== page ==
Physicians at her home medical center in Fort Walton Beach, Fla. were reluctant to perform a heart procedure on 55-year-old Pressley because conventional techniques could not determine the extent of possible heart muscle death from a recent silent heart attack. So Pressley was referred to Duke University Medical Center, where cardiologists used magnetic resonance imaging (MRI) technology to clearly distinguish dead from damaged, but still living, heart muscle.
"My doctors in Florida didn't want to perform an angioplasty until they could get a better view of my heart," Pressley said. "The MRI scan they performed at Duke showed that there was very little muscle death. That meant there was a good chance that angioplasty could restore function to my heart. It is a great relief to know that I can have the procedure."
Duke cardiologists estimate that about 30 percent of patients with heart disease -- like Pressley -- find that conventional methods for imaging the heart fall short in providing accurate information on which to guide treatment. The cardiologists believe that cardiac MRI can help this significant number of heart patients.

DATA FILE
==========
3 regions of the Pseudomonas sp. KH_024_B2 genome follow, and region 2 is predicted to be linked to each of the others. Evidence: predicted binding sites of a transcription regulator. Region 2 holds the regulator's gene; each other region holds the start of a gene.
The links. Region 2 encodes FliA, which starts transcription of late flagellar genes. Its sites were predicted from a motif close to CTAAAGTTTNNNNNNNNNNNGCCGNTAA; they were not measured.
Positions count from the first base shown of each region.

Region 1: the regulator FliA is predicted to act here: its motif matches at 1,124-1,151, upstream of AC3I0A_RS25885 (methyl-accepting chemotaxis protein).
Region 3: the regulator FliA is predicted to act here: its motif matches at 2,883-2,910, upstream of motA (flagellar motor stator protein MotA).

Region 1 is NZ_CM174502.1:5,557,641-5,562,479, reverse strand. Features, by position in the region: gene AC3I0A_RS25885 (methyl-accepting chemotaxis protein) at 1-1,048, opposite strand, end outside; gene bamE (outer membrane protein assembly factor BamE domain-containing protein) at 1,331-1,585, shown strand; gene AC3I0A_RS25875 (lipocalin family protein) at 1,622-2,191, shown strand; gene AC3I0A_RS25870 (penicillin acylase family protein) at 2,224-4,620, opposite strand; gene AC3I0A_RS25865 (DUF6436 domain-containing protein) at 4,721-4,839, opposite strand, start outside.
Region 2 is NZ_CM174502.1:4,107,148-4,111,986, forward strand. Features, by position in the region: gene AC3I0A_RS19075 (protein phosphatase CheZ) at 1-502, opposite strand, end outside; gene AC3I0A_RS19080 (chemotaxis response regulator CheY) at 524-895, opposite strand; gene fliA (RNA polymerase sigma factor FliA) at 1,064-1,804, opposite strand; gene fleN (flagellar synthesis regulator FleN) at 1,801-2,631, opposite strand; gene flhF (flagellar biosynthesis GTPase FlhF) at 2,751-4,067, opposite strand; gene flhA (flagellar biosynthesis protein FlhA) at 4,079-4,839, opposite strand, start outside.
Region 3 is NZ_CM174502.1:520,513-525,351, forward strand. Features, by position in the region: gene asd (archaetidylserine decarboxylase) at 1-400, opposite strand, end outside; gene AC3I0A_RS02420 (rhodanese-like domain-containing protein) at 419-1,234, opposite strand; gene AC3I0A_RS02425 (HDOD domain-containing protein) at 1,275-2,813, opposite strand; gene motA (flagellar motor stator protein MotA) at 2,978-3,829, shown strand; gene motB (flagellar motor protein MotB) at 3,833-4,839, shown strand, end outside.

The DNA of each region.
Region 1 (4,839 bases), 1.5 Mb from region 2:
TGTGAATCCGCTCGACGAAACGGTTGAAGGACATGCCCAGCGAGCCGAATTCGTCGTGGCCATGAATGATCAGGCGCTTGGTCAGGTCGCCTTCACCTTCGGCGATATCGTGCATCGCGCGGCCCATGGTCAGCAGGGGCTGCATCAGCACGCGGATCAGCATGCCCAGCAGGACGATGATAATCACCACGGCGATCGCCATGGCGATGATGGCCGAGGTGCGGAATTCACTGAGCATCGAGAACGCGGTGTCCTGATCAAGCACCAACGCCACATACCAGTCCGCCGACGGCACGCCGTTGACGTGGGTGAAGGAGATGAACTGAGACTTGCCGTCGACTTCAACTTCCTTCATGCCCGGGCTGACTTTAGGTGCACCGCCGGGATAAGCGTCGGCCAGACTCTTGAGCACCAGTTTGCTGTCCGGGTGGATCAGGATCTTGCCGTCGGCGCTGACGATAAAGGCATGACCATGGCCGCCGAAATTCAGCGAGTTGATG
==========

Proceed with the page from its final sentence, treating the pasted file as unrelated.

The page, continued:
Pressley is among the first patients to have their hearts "scanned" at the new Duke Cardiovascular Magnetic Resonance Center (DCMRC), the only facility in Duke's service region -- and the first of its kind nationwide -- devoted exclusively to cardiovascular MRI. Unlike similar facilities where MRI machines may be used for many different clinical problems, the Duke scanner is devoted entirely to imaging the heart.
The DCMRC is directed by biomedical engineer Robert Judd, Ph.D., and cardiologist Raymond Kim, M.D. They say that MRI provides crisp 3-D views of cardiac anatomy with no interference from adjacent bone or air. Its image qu
Contact: Richard Merritt
Duke University Medical Center